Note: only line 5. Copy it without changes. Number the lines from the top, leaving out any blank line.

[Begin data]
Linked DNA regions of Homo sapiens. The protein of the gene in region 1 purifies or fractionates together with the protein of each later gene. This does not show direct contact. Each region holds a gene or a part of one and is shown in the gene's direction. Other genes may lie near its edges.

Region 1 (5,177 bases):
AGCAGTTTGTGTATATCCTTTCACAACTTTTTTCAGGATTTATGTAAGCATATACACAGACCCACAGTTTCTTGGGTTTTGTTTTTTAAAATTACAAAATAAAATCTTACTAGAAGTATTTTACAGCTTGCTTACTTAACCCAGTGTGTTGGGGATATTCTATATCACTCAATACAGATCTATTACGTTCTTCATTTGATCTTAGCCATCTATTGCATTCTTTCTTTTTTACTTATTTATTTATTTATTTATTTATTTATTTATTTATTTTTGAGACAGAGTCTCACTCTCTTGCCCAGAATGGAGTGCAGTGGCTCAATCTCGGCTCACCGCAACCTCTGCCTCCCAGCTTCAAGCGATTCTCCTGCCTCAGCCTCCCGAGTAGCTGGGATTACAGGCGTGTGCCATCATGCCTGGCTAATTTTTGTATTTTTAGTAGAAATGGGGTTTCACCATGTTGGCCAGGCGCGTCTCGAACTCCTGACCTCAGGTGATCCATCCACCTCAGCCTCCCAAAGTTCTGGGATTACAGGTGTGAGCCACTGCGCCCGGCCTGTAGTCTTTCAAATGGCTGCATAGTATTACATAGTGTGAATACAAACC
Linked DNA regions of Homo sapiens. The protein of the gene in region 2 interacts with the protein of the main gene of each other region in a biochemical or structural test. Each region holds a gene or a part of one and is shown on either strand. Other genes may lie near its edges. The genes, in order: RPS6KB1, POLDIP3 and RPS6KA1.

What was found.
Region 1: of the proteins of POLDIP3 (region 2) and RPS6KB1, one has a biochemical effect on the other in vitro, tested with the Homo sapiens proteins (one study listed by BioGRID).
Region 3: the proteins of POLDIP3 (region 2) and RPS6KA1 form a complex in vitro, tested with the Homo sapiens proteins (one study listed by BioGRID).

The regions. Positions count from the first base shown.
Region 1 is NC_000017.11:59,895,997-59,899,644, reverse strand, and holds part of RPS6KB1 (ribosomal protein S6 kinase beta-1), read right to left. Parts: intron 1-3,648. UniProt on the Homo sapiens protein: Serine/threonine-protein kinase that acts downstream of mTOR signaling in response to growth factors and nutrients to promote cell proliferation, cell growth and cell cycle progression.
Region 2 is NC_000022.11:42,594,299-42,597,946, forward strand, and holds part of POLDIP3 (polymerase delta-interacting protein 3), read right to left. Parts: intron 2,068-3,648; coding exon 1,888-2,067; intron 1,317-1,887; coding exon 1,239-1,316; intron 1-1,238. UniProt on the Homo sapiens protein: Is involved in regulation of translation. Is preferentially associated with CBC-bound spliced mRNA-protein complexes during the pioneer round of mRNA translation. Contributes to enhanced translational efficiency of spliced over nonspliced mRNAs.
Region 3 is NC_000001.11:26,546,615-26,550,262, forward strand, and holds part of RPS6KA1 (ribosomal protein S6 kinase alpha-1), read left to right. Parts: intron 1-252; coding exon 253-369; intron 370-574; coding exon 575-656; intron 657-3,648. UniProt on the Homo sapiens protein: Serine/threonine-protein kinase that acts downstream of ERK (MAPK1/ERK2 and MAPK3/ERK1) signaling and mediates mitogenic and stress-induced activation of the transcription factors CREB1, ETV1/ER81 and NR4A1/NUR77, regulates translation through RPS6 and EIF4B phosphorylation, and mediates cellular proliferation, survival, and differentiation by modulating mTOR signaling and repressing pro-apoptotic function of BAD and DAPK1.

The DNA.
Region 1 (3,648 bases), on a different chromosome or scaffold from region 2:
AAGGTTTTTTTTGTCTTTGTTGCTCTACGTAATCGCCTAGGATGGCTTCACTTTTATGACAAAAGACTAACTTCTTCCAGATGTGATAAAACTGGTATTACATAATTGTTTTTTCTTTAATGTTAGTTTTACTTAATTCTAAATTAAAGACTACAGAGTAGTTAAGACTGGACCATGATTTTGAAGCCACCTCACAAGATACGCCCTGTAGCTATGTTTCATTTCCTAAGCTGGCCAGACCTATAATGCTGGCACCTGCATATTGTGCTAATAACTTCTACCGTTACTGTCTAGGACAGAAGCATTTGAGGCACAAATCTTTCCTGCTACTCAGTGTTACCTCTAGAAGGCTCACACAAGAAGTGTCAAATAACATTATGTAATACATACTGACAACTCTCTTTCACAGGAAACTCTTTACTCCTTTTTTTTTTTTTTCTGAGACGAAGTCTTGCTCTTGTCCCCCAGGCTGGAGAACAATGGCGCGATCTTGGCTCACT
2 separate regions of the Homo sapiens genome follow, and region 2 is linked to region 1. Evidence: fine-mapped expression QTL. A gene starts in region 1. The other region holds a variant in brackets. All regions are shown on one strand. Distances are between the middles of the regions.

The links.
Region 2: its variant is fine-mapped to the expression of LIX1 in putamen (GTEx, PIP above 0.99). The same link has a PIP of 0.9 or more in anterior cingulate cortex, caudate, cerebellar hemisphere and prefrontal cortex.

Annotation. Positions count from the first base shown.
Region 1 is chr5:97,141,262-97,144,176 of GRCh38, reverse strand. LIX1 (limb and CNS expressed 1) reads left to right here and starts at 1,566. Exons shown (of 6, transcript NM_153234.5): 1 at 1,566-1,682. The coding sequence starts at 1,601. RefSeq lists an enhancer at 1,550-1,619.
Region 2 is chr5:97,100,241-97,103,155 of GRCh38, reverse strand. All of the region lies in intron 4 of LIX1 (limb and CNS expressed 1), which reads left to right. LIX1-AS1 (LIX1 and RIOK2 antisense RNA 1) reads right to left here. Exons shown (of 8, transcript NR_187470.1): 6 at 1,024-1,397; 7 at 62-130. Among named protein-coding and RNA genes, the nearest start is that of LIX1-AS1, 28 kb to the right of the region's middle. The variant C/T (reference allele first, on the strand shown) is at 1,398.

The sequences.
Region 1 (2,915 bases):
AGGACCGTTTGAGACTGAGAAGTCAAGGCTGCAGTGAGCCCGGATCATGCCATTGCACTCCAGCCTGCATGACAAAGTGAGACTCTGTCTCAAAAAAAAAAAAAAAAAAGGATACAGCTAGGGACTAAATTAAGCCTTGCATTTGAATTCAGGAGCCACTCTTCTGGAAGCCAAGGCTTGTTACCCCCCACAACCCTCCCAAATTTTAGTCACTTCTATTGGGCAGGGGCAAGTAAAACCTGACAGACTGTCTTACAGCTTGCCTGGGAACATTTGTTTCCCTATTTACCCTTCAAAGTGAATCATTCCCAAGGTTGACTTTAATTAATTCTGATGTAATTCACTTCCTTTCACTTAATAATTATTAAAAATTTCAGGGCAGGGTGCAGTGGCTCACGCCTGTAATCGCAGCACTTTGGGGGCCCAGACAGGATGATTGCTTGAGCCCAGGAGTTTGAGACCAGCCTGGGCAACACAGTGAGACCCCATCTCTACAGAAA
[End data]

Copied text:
What was found.